And finally, Real Estate Institute of NSW (REINSW) CEO Tim McKibbin said the stamp duty changes proposed in the NSW Budget have been long overdue: “While there is no such thing as a good tax, some are better than others. When tax becomes a consideration of a transaction and not a consequence, it’s a very bad tax.
“People in NSW have elected not to pay stamp duty by not buying property,” he continued. “On this basis, we welcome the news that stamp duty will finally be phased out in NSW.”
First-home buyers active
Despite prices staying at or near their pre-pandemic levels, conditions in the present market are very encouraging for first-home buyers who are entering the property market in record numbers. Low interest rates and government incentives have combined with the ability for those with just a five per cent deposit to qualify for a mortgage, making it possible for first-home buyers to compete for a home of their own.
Even the governor of the Reserve Bank, Dr Philip Lowe, said this was a good time for first-home buyers to enter the market. Appearing before a federal parliamentary committee, Dr Lowe was asked if he was telling young Australians to take advantage of the country's historically low interest rates to purchase their first home.
Dr Lowe replied he did not like giving financial advice to people, "but it's actually a good time, if you're a first home buyer, to buy the property you've wanted. Interest rates are low [and] they're going to stay low," Dr Lowe said.
Australian Bureau of Statistics (ABS) data shows 13,040 first-home buyer loans were approved across the country in September. This was an increase of six per cent over the previous month and more than 45 per cent higher than for the same month in 2019. 3,593 of these loans were in NSW where combined assistance from governments can be as much as $35,000.
Peter White, managing director of Finance Brokers Association of Australia, says mortgage brokers have been kept busy by first-home buyers attracted to the market by the wealth of incentives. "It certainly has been an unusually busy time compared to the norm," he told the Sydney Morning Herald.
"It is a good time for those who have a job and some money in the bank to get into the market before property prices really start to go up again," White says.
A big support for first-home buyers is the federal government's HomeBuilder scheme that provides eligible owner-occupiers (including first-home buyers) with a grant of $25,000 to either build a new home or substantially renovate an existing home. Treasury figures show that by the second week of November, 3554 HomeBuilder grants had been made to buyers from NSW, and most of these grants were for new builds rather than renovations.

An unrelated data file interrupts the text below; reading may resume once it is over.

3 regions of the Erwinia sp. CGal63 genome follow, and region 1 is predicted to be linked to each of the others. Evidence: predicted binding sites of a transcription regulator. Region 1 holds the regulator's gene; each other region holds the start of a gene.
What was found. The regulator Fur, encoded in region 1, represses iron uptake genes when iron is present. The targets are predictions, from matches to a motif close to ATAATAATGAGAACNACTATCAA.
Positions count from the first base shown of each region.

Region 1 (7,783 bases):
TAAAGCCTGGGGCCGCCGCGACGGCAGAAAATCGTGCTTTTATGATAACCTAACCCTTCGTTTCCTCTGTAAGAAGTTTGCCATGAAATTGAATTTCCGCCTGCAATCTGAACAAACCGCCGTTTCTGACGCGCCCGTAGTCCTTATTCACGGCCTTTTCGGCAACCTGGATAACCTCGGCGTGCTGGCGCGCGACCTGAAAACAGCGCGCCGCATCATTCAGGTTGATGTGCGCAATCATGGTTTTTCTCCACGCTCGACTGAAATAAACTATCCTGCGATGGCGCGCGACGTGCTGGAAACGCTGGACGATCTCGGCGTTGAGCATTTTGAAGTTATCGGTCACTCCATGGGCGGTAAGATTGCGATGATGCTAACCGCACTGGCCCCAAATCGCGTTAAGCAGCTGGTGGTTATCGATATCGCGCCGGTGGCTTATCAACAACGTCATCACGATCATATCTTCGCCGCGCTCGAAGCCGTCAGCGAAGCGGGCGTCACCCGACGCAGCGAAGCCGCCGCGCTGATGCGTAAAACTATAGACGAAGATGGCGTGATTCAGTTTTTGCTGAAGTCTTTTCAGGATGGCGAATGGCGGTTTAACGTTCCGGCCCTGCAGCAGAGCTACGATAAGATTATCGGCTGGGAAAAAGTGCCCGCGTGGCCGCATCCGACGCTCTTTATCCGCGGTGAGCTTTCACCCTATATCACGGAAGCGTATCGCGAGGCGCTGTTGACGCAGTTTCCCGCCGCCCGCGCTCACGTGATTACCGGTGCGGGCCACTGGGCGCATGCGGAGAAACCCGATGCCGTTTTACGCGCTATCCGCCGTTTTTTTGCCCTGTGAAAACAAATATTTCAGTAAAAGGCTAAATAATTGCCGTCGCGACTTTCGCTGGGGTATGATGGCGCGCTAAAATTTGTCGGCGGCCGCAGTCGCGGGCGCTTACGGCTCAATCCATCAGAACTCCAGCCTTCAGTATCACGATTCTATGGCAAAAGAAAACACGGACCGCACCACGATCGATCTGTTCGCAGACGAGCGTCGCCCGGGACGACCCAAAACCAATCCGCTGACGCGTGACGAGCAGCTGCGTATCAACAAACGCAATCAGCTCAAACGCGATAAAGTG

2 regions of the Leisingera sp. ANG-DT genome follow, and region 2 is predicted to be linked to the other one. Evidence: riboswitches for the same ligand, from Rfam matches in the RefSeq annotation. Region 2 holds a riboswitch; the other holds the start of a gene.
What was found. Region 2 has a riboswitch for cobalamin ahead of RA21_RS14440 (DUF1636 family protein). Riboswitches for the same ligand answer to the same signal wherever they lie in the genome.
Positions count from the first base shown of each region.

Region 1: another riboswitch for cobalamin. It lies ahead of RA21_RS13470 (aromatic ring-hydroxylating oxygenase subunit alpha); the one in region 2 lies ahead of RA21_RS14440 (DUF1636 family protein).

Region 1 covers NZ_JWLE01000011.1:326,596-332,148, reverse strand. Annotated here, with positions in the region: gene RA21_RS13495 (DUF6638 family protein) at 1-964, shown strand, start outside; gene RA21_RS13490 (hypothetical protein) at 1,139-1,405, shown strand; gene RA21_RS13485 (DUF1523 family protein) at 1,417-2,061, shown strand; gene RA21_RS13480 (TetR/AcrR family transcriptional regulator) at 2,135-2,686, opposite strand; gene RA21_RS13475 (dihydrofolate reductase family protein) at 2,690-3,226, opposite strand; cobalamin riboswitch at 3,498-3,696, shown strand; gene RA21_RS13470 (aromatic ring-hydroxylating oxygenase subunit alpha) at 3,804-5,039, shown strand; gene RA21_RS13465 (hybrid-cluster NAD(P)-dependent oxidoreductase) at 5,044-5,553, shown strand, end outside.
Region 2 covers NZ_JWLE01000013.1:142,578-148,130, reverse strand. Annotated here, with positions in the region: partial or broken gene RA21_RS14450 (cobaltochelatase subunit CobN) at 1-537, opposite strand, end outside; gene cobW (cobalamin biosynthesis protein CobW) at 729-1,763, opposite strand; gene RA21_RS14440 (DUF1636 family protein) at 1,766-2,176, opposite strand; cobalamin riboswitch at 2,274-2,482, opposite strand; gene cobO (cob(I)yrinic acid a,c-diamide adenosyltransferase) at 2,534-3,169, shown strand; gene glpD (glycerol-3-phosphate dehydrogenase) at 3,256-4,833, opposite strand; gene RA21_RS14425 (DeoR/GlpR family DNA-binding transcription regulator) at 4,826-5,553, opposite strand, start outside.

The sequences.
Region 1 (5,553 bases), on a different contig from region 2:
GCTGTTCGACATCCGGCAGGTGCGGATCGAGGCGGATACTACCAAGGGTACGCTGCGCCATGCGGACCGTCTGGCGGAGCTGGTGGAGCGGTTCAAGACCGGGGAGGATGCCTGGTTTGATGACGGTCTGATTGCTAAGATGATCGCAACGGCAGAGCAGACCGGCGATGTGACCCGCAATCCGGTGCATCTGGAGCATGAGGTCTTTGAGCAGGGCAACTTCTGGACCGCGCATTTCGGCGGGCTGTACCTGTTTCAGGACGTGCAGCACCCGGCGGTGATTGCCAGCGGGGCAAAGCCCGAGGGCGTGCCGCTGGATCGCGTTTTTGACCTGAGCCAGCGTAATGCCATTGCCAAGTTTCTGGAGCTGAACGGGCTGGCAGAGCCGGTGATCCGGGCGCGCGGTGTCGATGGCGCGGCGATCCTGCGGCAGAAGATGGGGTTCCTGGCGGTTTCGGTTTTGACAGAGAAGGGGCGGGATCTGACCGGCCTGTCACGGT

Another boost comes under the First Home Loan Deposit Scheme. Under this scheme the federal government becomes a guarantor for first-home buyer loans, which enables first-timers to enter the market with a deposit of just 5 per cent.
There were 10,000 places made available when the scheme opened at the start of 2020. A further 10,000 places were added on July 1, and the government has since provided an additional 10,000 places reserved for first-timers who are buying new rather than purchasing existing properties.
Loan deferrals end
New data from the Australian Banking Association (ABA) show the total number of deferred loans has fallen by almost 70 per cent to around $86 billion in November, down from a peak of $250 billion in June.
ABA chief Anna Bligh said it was an "encouraging sign" that the majority of customers had started making repayments but acknowledged many were still struggling. "There are still a lot of people in these numbers who are not yet back on making their payments," she said. "There is a time of reckoning ahead."
In March, when the effects of the pandemic were as yet unquantified, banks coordinated with the government and regulators to offer Australians who were affected by Covid-19 the ability to pause loan repayments for six months. The deferral period was later extended by another four months and banks have lately been working to encourage customers to start making repayments.
Jefferies senior banking analyst Brian Johnson told the Sydney Morning Herald that the major banks’ loan books would be tested once government support ends: "There are still risks as that government stimulus gets removed and that’s a big one," Mr Johnson said.